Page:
BANGKOK — Hundreds of police surrounded Thailand's Constitutional Court Friday as the country braced for a crunch ruling that threatens to rip open the kingdom's bitter political divisions.
The court is set to rule on whether plans by Prime Minister Yingluck Shinawatra's party to amend the constitution -- drawn up under the military junta that deposed her divisive brother Thaksin -- are legal.
The opposition Democrats, which were swept out of power in a landslide election win for Yingluck last year, claim that the efforts to amend the constitution signal a threat to the deeply-revered monarchy.
A verdict against the ruling party could lead to its dissolution, risking fresh conflict in a nation that has been racked by bloody street rallies since huge protests helped topple Thaksin from power in 2006.
Yingluck -- who would not necessarily be removed from power even if her party is dissolved -- called for calm on the eve of the decision, urging people from all sides "not to use violence".
Several anti-Thaksin protesters gathered outside the court on Friday, while a faction of the rival "Red Shirts" -- mainly rural, working class supporters of the fugitive former premier -- also held a small rally near parliament.
National police spokesman Major General Piya Utayo said four companies -- around 600 officers were deployed in and around the court, with a further nine companies on standby nearby.
"The situation in and around the court is peaceful," he said.
Constitutional Court officials said eight judges -- two of whom were involved in drafting the constitution -- began deliberations on Friday morning.
Two pro-Thaksin premiers were forced from office in 2008 in judicial rulings, making way for the Democrats, who are backed by the military and Bangkok elite, to take power in a parliamentary vote.
Yingluck's Puea Thai party swept to power last year on a wave of Thaksin support following deadly 2010 Red Shirt street protests, promising to amend the constitution that was drawn up in 2007.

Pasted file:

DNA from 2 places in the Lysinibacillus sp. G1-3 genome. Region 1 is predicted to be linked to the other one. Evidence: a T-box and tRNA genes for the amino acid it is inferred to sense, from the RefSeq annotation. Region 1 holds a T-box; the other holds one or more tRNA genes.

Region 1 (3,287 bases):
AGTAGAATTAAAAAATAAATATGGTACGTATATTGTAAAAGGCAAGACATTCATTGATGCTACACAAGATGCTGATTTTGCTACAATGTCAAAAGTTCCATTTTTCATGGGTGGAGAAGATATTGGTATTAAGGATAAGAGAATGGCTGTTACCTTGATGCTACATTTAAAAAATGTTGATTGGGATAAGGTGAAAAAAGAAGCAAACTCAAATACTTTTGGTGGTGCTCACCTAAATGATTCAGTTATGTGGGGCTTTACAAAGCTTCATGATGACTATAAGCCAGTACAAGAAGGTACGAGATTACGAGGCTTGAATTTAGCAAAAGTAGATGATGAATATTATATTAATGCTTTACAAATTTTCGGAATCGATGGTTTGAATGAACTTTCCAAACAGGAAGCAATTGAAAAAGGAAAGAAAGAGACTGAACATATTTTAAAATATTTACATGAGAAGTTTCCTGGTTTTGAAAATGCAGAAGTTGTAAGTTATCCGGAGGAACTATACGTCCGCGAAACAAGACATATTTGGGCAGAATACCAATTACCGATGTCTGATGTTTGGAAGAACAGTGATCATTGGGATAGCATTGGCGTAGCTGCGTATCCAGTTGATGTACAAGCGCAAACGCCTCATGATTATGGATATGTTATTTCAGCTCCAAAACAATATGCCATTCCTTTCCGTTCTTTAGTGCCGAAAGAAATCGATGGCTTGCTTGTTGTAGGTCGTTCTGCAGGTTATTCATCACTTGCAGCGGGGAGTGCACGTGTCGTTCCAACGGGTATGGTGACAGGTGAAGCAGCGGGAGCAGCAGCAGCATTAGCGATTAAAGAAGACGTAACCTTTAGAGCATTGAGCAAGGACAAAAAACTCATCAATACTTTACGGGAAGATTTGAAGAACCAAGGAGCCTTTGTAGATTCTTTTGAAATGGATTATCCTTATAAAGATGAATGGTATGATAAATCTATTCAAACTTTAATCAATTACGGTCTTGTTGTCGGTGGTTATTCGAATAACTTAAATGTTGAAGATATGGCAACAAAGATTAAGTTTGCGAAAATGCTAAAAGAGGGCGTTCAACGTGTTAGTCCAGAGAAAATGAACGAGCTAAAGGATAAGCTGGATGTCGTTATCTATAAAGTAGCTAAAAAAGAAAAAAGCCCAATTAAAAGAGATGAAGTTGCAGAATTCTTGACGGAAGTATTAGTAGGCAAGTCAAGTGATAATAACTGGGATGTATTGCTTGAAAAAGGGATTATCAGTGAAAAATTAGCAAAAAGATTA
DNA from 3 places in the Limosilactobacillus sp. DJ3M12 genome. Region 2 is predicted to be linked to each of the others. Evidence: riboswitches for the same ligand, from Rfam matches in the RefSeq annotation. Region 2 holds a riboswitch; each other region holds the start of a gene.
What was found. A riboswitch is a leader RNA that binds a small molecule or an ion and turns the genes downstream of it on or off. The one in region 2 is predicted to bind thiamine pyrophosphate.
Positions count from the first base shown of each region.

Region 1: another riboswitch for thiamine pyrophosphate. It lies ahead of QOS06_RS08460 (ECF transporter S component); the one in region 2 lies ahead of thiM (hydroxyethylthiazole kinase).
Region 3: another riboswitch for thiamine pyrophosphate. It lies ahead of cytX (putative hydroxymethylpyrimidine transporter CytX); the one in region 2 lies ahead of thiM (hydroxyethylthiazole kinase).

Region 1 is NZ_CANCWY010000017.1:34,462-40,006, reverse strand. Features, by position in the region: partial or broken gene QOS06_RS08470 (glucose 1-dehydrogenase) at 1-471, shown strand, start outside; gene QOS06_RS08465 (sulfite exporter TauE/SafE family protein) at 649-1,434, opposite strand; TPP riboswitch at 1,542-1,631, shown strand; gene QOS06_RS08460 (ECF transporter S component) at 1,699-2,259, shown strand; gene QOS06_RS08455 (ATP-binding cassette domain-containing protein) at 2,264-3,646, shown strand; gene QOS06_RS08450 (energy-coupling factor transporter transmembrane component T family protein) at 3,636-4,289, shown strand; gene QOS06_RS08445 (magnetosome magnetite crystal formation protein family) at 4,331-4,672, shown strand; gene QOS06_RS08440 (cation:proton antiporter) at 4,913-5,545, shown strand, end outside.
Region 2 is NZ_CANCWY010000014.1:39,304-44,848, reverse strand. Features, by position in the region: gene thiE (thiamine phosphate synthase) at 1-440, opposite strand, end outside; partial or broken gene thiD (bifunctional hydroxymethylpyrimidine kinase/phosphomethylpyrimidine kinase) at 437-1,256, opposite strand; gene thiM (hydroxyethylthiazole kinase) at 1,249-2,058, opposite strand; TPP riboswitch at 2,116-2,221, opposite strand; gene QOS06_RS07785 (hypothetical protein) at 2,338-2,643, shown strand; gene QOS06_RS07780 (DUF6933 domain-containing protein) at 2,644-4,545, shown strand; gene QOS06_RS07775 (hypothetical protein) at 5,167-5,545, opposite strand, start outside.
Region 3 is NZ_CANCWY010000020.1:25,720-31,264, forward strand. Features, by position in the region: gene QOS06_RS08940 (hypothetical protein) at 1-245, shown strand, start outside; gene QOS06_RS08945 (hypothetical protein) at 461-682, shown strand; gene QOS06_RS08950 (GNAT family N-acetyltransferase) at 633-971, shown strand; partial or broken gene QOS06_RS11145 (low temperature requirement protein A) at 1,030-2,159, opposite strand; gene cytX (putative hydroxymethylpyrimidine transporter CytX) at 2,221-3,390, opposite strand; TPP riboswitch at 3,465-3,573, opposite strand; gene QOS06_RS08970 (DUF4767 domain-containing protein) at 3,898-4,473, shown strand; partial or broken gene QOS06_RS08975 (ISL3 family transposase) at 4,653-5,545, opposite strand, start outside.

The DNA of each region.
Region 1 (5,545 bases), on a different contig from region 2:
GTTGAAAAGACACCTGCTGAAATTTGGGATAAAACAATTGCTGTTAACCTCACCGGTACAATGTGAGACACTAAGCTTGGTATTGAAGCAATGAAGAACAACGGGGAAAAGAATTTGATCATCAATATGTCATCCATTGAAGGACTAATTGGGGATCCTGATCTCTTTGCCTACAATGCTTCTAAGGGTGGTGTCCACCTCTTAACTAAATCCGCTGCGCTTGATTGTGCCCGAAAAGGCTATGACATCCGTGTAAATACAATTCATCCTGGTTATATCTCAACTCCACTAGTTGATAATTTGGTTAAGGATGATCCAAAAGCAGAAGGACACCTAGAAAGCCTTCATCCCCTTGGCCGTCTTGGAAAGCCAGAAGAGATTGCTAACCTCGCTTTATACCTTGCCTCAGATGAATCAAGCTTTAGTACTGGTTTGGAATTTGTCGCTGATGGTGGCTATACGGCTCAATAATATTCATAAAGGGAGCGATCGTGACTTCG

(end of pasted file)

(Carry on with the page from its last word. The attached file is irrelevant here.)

The party is trying to amend the section of Thailand's charter governing the process for changing the constitution in order to allow it to set up a redrafting committee and to put their recommendations to a referendum.
But the Democrats, who also fear the move could be used to open the way for Thaksin's return, allege the underlying motivation threatens Thailand's system of constitutional monarchy.
Observers said the court could decide to throw out the complaint, to rule against the party -- which denies any intent to undermine the royal family -- or to find a compromise agreement that would limit the extent of future revisions to the constitution.
Thailand expert Thitinan Pongsudhirak, of Chulalongkorn University in Bangkok, said there had been a "systematic effort to undermine and subvert democratic institutions" in recent years.
"In previous judicial dissolutions, the grounds were questionable but less bogus. This time... the verdict is rooted in presumptions about the future which has not happened," he said.
"There will be a severe backlash if we see yet another repeat of the usurpation of electoral rule and this time the court is in a much weaker position."